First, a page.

The Town of Adwa in Tigrai State in northern Ethiopia
Based on artifacts and historical relics, the ancient town of Adwa can
be defined as the cradle of African civilization. Available
archaeological evidence clearly shows that the town of Adwa is one of
the principle homes of the legend of Queen Sheba, mother of King Menelik
I, the son of King Solomon (Abraham, 1996). The town of Adwa which is
surrounded by sharp and crusty mountains is better known for the great
Ethiopian tradition of heroism.
Designed according to the European colonial plan, based on the
“Scramble for Africa of 1884-85,” the Italians like the British, French,
German, and Portuguese, etc. were given an indication that in order to
fulfill their economic appetite and satisfy their political ambitions,
they ought to seek a colonial empire in the horn of Africa (see Kofi and
Desta, 2008). To pursue their economic ambitions, though the Italian
fighters were mechanically equipped and held a superior attitude, they
presumed that Ethiopia was a slumbering nation that would not become
involved in a well-organized resistance against the Italians.
Surprisingly, as the Italian fighters engaged in the battle, they found
that the bravery of the Ethiopian fighters was beyond their
expectations. Not only did the Italian fighters encounter Ethiopian
fighters led by highly disciplined nationalist fighters but they
realized that the town of Adwa was shielded by the crusty mountains.
Thus, in March 1896, history recorded the humiliation of the heavily
equipped Italian aggressors when they encountered their defeat at the
Battle of Adwa. Moreover, the Battle of Adwa signified a very
devastating psychological defeat for the European colonizers whose
superiority complex gave them the notion that they could traverse the
African continent without confronting major resistance.
In addition, the victory at Adwa was seen not only as a victory for Ethiopians
but also as a torch of pride and inspiration to millions of Africans
residing under the colonial yoke in Africa and the African Diaspora.
For example, the prominent black nationalist Marcus Garvey, originator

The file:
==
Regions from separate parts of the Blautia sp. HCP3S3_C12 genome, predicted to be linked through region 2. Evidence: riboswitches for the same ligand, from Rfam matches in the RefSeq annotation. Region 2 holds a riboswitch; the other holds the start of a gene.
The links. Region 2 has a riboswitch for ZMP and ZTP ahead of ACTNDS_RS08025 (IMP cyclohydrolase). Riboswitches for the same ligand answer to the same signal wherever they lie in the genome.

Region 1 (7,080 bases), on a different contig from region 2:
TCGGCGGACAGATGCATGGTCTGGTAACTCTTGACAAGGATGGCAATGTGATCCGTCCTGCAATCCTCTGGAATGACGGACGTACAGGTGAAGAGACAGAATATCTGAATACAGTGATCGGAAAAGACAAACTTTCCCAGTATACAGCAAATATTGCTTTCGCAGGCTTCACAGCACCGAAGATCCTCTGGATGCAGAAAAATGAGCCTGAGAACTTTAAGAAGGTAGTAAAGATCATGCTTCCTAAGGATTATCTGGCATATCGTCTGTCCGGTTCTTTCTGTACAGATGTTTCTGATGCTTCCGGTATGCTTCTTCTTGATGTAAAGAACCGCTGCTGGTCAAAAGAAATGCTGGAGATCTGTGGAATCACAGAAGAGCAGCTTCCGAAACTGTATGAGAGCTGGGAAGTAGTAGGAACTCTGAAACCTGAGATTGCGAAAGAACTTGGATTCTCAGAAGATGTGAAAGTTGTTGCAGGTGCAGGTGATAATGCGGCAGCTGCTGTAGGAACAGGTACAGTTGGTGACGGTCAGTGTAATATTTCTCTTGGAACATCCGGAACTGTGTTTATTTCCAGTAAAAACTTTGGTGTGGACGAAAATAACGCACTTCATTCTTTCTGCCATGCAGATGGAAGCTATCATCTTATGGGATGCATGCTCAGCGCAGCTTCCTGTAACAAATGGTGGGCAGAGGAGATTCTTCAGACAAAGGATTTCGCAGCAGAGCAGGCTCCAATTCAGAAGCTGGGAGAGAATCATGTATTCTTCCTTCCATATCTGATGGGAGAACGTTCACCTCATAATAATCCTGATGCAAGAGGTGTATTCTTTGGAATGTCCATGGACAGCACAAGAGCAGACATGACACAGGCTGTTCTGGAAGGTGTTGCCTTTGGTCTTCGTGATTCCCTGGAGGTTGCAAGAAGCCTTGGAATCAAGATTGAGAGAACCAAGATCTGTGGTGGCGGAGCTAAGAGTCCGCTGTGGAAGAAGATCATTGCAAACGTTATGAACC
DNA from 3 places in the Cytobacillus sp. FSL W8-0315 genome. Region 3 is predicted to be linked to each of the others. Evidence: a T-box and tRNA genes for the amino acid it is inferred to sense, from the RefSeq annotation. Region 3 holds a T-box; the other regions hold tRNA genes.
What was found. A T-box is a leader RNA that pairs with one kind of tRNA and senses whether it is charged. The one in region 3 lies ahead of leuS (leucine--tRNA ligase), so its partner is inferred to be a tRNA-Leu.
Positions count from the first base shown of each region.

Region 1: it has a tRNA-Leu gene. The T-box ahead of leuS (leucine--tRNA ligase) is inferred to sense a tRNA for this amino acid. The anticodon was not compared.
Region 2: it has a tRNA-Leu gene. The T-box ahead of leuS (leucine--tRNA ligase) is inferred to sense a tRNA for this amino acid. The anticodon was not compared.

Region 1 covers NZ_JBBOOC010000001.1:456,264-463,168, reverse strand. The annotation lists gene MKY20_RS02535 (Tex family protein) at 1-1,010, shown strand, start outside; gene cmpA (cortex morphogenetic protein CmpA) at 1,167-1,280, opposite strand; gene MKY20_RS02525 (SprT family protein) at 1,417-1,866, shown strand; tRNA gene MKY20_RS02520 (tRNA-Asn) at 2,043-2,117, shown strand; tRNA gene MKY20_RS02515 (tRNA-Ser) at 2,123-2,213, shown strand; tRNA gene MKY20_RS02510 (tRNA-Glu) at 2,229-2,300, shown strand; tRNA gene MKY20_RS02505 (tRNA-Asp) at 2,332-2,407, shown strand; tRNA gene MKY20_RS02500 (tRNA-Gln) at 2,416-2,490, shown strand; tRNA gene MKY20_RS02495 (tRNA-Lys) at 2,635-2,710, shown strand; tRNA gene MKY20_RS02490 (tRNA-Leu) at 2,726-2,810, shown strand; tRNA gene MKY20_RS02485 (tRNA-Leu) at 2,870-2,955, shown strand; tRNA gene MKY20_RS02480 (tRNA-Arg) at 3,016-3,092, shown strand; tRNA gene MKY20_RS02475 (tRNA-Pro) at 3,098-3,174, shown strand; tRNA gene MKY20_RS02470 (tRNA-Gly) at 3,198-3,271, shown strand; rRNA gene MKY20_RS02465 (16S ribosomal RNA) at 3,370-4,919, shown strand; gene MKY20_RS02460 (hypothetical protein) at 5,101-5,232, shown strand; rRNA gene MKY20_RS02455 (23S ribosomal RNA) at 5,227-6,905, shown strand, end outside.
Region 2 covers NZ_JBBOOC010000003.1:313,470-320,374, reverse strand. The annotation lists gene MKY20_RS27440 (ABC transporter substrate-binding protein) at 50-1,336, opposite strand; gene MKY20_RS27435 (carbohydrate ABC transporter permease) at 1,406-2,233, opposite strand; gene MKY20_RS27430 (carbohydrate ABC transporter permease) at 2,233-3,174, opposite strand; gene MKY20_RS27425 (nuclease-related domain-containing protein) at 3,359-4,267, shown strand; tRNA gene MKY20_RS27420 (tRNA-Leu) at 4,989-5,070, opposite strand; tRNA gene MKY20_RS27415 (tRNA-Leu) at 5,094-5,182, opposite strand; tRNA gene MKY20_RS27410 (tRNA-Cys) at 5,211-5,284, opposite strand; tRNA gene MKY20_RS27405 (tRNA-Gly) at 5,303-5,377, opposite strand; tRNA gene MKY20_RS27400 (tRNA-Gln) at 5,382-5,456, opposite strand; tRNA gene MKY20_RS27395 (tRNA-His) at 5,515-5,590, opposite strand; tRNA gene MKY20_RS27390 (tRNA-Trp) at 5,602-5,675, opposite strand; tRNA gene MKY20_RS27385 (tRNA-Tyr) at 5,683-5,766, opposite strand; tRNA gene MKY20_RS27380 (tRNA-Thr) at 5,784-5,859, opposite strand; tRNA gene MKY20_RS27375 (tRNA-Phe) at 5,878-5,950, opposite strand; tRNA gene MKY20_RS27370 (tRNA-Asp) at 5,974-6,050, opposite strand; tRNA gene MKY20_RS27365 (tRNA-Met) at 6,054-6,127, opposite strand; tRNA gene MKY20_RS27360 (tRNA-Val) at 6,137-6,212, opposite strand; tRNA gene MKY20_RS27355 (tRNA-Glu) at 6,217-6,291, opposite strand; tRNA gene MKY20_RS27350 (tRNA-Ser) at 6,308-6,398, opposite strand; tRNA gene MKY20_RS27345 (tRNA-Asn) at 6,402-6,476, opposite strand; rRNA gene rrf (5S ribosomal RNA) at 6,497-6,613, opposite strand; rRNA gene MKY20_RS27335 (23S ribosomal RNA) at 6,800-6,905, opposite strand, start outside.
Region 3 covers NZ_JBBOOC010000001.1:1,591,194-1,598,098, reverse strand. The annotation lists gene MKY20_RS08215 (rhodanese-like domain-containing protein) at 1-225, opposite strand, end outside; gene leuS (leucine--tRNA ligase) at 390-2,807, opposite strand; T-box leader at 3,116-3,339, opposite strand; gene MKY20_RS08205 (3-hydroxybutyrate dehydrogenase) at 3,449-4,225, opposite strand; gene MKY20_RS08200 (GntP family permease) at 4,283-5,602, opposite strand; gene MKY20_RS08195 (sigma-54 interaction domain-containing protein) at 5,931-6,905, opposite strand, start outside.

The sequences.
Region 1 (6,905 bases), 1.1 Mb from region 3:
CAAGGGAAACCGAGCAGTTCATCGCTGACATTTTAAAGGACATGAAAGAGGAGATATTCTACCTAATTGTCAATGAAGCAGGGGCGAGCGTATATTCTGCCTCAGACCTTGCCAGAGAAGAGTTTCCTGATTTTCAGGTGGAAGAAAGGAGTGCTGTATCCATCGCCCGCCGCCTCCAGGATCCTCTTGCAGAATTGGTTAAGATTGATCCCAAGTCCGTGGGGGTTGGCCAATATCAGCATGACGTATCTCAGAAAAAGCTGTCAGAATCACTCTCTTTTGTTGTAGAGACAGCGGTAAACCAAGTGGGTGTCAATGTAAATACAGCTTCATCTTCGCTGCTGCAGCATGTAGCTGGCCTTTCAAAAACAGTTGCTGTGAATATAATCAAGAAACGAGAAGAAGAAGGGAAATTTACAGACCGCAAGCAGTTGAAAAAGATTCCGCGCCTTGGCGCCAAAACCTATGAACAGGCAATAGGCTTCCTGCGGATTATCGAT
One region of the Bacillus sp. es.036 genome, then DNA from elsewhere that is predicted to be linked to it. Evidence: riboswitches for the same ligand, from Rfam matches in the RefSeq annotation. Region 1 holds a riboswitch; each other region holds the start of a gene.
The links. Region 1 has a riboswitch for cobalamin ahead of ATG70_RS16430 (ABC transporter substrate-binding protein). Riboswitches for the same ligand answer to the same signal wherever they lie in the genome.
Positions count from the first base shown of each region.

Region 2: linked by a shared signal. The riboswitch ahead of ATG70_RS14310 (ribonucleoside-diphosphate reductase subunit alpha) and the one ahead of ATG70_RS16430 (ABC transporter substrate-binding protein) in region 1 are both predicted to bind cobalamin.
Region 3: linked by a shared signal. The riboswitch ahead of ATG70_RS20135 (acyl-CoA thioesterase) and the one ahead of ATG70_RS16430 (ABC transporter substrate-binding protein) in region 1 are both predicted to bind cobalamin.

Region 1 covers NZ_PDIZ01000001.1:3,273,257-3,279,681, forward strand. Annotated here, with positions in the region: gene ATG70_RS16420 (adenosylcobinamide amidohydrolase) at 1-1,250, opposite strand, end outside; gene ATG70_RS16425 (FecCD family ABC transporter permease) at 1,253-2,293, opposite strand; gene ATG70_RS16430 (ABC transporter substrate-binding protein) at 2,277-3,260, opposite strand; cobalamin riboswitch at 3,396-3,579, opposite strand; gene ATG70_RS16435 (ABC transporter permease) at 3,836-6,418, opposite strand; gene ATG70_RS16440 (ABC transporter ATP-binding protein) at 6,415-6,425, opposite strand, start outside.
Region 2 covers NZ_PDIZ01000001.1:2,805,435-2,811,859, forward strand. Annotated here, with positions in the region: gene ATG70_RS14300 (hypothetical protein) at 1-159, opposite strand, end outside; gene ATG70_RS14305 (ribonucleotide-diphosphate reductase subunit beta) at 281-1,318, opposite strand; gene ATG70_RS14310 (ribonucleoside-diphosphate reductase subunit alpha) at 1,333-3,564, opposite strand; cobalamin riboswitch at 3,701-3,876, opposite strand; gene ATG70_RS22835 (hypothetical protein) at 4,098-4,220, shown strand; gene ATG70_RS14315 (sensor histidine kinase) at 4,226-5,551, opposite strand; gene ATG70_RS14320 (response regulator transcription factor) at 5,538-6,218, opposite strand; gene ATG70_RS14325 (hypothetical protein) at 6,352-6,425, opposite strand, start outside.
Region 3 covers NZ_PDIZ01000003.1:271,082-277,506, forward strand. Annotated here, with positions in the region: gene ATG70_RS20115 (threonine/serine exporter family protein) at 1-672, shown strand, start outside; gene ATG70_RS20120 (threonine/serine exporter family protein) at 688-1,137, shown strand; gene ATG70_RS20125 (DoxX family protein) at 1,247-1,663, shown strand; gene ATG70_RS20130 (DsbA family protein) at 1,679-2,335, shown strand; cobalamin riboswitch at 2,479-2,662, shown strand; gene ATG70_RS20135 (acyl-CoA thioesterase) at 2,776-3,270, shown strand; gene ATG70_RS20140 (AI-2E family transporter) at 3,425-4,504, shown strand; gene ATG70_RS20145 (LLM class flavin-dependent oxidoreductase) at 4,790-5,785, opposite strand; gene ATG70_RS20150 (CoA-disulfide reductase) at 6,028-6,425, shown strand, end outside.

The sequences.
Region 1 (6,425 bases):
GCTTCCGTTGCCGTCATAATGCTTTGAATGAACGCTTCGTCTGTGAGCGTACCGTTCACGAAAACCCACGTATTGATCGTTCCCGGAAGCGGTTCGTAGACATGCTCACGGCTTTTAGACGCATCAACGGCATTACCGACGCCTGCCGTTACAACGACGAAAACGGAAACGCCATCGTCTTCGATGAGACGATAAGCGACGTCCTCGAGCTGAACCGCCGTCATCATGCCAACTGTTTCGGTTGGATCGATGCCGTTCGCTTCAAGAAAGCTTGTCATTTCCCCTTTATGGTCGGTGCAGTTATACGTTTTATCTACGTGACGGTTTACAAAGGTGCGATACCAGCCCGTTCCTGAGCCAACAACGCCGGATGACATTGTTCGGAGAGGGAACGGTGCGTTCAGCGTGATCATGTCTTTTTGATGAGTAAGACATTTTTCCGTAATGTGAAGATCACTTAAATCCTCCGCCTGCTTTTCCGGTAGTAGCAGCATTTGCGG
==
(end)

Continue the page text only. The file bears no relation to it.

of, “Afro-Centric Black to Africa movement in 1914 in Jamaica and in
1917 in Harlem, New York, heavily banked on the Battle of Adwa and
energized his followers on Ethiopia’s victory over the Italian
colonizers and “…immortalized his tribute to Ethiopian heroism by
incorporating Ethiopia in his ‘African National Anthem’ which reads –
Ethiopia thou land of our fathers… “ (cited by Abraham, 1996). Also,
Wilson (2006) succinctly describes that for generations of Africans born
after 1896 on the African continent and throughout the Diaspora, the
battle of Adwa could be depicted as a spiritual victory for all black
Africans suffering under the yoke of enslavement and colonialism. In
fact, Wilson goes one step further and argues that the Ethiopian victory
against one of the European colonizers “… gave hope to the generation
of those fighting against colonialism and for freedom in Africa, in the
Caribbean, and the rest of the Third World. Adwa set the stage for the
New Negro, Negritude, Pan African, and Black Power movements. In many
respects, the spirit of Adwa contributed to the success of the American
Civil Rights Movement” (Wilson, 2006, 10).
In 1942, one year after the Italian Fascists lost the Second World
War and Ethiopia regained its independence, the Queen Sheba School was
established by a highly seasoned and well versed teacher, Haleka
Twelde-Medhin Gebru (Gorfu, 2007). Since the establishment of Queen
Sheba, the school has succeeded not only in fulfilling its educational
missions but also has helped in the upward mobility of its students.
Through parent meetings, summer sessions, and workshops the school has
provided a vital ground for socializing student movements and has become
valuable for encouraging student agitation against any oppressions
existing in the country. Prior to the early seventies the school
produced graduates who became well-known and influential politicians,
medical doctors, philosophers professors, lawyers , engineers, business
people, teachers, poets, authors, entertainers, etc. (See Desta, 2011)
In their empirical research of a firm, or in this case a school,
economists use the input-output (I-O) model to estimate what additional
spending will create in the local area as well
as the ripple effects such spending might have throughout the rest of
the economy (Nagowski . M. Feb. 22, 2006). Measuring the economic impact
of higher learning institutions is not simple because high schools,
particularly in developing countries, may produce some spillover effects
onto human capital, increasing workers’ productivity and income in the
region. In light of these challenges, economists have developed two
approaches for estimating the impact of educational institutions. These
are: 1) the economic base approach or direct effects; and 2) skills base
or indirect approach such as human capital (skills) and
technology-related productivity that could positively affect the
regional economy (Nagowski. M. Feb. 22, 2006).
The economic base (explicit or direct) approach includes an increase